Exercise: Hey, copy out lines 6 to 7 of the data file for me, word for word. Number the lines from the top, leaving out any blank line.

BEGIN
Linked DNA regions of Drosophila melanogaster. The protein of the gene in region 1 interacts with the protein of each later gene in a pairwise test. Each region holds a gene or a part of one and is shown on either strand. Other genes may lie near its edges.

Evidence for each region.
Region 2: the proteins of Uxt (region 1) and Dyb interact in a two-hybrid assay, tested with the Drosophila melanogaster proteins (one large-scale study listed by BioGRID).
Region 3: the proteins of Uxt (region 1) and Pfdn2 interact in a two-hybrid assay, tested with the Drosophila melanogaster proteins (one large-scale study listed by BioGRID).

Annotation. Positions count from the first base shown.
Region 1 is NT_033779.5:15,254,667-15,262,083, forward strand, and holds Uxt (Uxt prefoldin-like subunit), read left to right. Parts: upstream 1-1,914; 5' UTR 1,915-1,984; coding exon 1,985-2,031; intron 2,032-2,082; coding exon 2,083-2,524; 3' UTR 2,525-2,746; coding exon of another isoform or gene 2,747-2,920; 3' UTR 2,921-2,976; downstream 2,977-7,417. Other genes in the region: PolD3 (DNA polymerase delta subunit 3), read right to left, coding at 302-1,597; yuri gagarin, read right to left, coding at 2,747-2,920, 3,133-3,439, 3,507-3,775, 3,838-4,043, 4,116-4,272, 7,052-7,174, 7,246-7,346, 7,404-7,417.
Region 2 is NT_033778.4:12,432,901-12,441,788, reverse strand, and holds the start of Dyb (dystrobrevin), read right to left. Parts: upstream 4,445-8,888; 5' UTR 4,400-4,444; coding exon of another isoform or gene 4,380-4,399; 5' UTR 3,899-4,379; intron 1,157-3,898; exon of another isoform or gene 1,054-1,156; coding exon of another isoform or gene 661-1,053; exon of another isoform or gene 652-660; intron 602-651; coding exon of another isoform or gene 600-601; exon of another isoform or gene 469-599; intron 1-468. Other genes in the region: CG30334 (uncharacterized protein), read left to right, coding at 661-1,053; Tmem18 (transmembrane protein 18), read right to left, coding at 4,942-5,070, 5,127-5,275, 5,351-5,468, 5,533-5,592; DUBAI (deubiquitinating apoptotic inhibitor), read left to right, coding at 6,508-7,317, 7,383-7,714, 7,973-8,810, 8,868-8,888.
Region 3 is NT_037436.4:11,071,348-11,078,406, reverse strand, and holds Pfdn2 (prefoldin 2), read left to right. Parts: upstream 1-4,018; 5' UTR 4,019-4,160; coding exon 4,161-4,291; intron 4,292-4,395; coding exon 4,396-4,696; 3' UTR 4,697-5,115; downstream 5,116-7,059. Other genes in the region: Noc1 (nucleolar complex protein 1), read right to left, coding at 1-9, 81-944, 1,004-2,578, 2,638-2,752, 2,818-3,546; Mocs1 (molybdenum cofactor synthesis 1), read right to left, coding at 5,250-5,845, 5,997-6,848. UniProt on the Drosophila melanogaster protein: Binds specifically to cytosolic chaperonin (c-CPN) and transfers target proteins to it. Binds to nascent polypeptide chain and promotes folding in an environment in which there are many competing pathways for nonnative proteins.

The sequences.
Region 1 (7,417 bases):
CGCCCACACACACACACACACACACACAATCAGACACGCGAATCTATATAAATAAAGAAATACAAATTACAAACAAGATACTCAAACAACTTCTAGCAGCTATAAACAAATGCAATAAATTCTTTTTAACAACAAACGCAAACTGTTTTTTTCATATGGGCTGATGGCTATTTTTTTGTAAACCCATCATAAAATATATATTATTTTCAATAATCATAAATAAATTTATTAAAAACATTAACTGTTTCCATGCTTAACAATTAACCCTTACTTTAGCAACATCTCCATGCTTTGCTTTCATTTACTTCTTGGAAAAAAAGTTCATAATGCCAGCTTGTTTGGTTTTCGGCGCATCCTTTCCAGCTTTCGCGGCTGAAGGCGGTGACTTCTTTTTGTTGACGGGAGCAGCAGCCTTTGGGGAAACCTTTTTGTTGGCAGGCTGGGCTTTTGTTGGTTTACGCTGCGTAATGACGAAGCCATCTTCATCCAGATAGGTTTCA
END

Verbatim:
Region 1 is NT_033779.5:15,254,667-15,262,083, forward strand, and holds Uxt (Uxt prefoldin-like subunit), read left to right. Parts: upstream 1-1,914; 5' UTR 1,915-1,984; coding exon 1,985-2,031; intron 2,032-2,082; coding exon 2,083-2,524; 3' UTR 2,525-2,746; coding exon of another isoform or gene 2,747-2,920; 3' UTR 2,921-2,976; downstream 2,977-7,417. Other genes in the region: PolD3 (DNA polymerase delta subunit 3), read right to left, coding at 302-1,597; yuri gagarin, read right to left, coding at 2,747-2,920, 3,133-3,439, 3,507-3,775, 3,838-4,043, 4,116-4,272, 7,052-7,174, 7,246-7,346, 7,404-7,417.
Region 2 is NT_033778.4:12,432,901-12,441,788, reverse strand, and holds the start of Dyb (dystrobrevin), read right to left. Parts: upstream 4,445-8,888; 5' UTR 4,400-4,444; coding exon of another isoform or gene 4,380-4,399; 5' UTR 3,899-4,379; intron 1,157-3,898; exon of another isoform or gene 1,054-1,156; coding exon of another isoform or gene 661-1,053; exon of another isoform or gene 652-660; intron 602-651; coding exon of another isoform or gene 600-601; exon of another isoform or gene 469-599; intron 1-468. Other genes in the region: CG30334 (uncharacterized protein), read left to right, coding at 661-1,053; Tmem18 (transmembrane protein 18), read right to left, coding at 4,942-5,070, 5,127-5,275, 5,351-5,468, 5,533-5,592; DUBAI (deubiquitinating apoptotic inhibitor), read left to right, coding at 6,508-7,317, 7,383-7,714, 7,973-8,810, 8,868-8,888.